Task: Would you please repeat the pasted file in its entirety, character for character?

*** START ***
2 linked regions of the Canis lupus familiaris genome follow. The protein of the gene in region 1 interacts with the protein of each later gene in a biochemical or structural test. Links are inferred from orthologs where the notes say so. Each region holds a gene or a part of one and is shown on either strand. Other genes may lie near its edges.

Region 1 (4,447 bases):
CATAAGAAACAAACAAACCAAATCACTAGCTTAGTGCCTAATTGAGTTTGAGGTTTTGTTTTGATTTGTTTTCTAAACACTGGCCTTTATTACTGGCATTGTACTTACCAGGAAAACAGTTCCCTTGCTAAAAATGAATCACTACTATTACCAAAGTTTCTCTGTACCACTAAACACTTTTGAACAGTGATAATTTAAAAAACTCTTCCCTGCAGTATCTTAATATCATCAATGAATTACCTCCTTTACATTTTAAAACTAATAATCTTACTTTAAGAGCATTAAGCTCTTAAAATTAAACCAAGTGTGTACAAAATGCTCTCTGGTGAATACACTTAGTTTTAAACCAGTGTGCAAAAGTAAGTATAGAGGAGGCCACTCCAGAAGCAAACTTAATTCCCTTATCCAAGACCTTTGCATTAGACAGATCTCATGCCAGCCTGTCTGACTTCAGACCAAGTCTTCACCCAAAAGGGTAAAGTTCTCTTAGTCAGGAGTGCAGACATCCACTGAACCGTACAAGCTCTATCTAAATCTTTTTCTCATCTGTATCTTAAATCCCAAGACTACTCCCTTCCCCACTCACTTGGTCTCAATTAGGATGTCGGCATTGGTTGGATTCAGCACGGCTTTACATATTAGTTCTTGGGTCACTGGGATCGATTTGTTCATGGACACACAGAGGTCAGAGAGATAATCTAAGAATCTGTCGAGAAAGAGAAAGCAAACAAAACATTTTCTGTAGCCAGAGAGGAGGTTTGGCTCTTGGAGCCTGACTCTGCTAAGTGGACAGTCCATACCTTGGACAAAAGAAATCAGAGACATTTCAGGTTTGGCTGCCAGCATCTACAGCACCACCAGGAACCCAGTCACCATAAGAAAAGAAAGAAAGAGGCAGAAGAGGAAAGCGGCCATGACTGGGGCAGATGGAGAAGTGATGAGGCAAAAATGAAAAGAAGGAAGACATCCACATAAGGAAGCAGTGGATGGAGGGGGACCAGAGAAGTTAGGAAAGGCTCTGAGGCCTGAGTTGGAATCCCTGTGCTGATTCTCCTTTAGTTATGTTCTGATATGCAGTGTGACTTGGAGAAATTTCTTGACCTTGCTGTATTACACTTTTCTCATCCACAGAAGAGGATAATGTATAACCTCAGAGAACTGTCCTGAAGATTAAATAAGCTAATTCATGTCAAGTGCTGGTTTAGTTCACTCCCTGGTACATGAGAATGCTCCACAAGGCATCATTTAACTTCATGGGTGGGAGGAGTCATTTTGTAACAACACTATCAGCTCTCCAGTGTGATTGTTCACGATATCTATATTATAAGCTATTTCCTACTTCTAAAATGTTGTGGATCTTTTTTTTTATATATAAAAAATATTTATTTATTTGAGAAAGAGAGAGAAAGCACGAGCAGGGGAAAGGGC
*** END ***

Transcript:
2 linked regions of the Canis lupus familiaris genome follow. The protein of the gene in region 1 interacts with the protein of each later gene in a biochemical or structural test. Links are inferred from orthologs where the notes say so. Each region holds a gene or a part of one and is shown on either strand. Other genes may lie near its edges.

Region 1 (4,447 bases):
CATAAGAAACAAACAAACCAAATCACTAGCTTAGTGCCTAATTGAGTTTGAGGTTTTGTTTTGATTTGTTTTCTAAACACTGGCCTTTATTACTGGCATTGTACTTACCAGGAAAACAGTTCCCTTGCTAAAAATGAATCACTACTATTACCAAAGTTTCTCTGTACCACTAAACACTTTTGAACAGTGATAATTTAAAAAACTCTTCCCTGCAGTATCTTAATATCATCAATGAATTACCTCCTTTACATTTTAAAACTAATAATCTTACTTTAAGAGCATTAAGCTCTTAAAATTAAACCAAGTGTGTACAAAATGCTCTCTGGTGAATACACTTAGTTTTAAACCAGTGTGCAAAAGTAAGTATAGAGGAGGCCACTCCAGAAGCAAACTTAATTCCCTTATCCAAGACCTTTGCATTAGACAGATCTCATGCCAGCCTGTCTGACTTCAGACCAAGTCTTCACCCAAAAGGGTAAAGTTCTCTTAGTCAGGAGTGCAGACATCCACTGAACCGTACAAGCTCTATCTAAATCTTTTTCTCATCTGTATCTTAAATCCCAAGACTACTCCCTTCCCCACTCACTTGGTCTCAATTAGGATGTCGGCATTGGTTGGATTCAGCACGGCTTTACATATTAGTTCTTGGGTCACTGGGATCGATTTGTTCATGGACACACAGAGGTCAGAGAGATAATCTAAGAATCTGTCGAGAAAGAGAAAGCAAACAAAACATTTTCTGTAGCCAGAGAGGAGGTTTGGCTCTTGGAGCCTGACTCTGCTAAGTGGACAGTCCATACCTTGGACAAAAGAAATCAGAGACATTTCAGGTTTGGCTGCCAGCATCTACAGCACCACCAGGAACCCAGTCACCATAAGAAAAGAAAGAAAGAGGCAGAAGAGGAAAGCGGCCATGACTGGGGCAGATGGAGAAGTGATGAGGCAAAAATGAAAAGAAGGAAGACATCCACATAAGGAAGCAGTGGATGGAGGGGGACCAGAGAAGTTAGGAAAGGCTCTGAGGCCTGAGTTGGAATCCCTGTGCTGATTCTCCTTTAGTTATGTTCTGATATGCAGTGTGACTTGGAGAAATTTCTTGACCTTGCTGTATTACACTTTTCTCATCCACAGAAGAGGATAATGTATAACCTCAGAGAACTGTCCTGAAGATTAAATAAGCTAATTCATGTCAAGTGCTGGTTTAGTTCACTCCCTGGTACATGAGAATGCTCCACAAGGCATCATTTAACTTCATGGGTGGGAGGAGTCATTTTGTAACAACACTATCAGCTCTCCAGTGTGATTGTTCACGATATCTATATTATAAGCTATTTCCTACTTCTAAAATGTTGTGGATCTTTTTTTTTATATATAAAAAATATTTATTTATTTGAGAAAGAGAGAGAAAGCACGAGCAGGGGAAAGGGC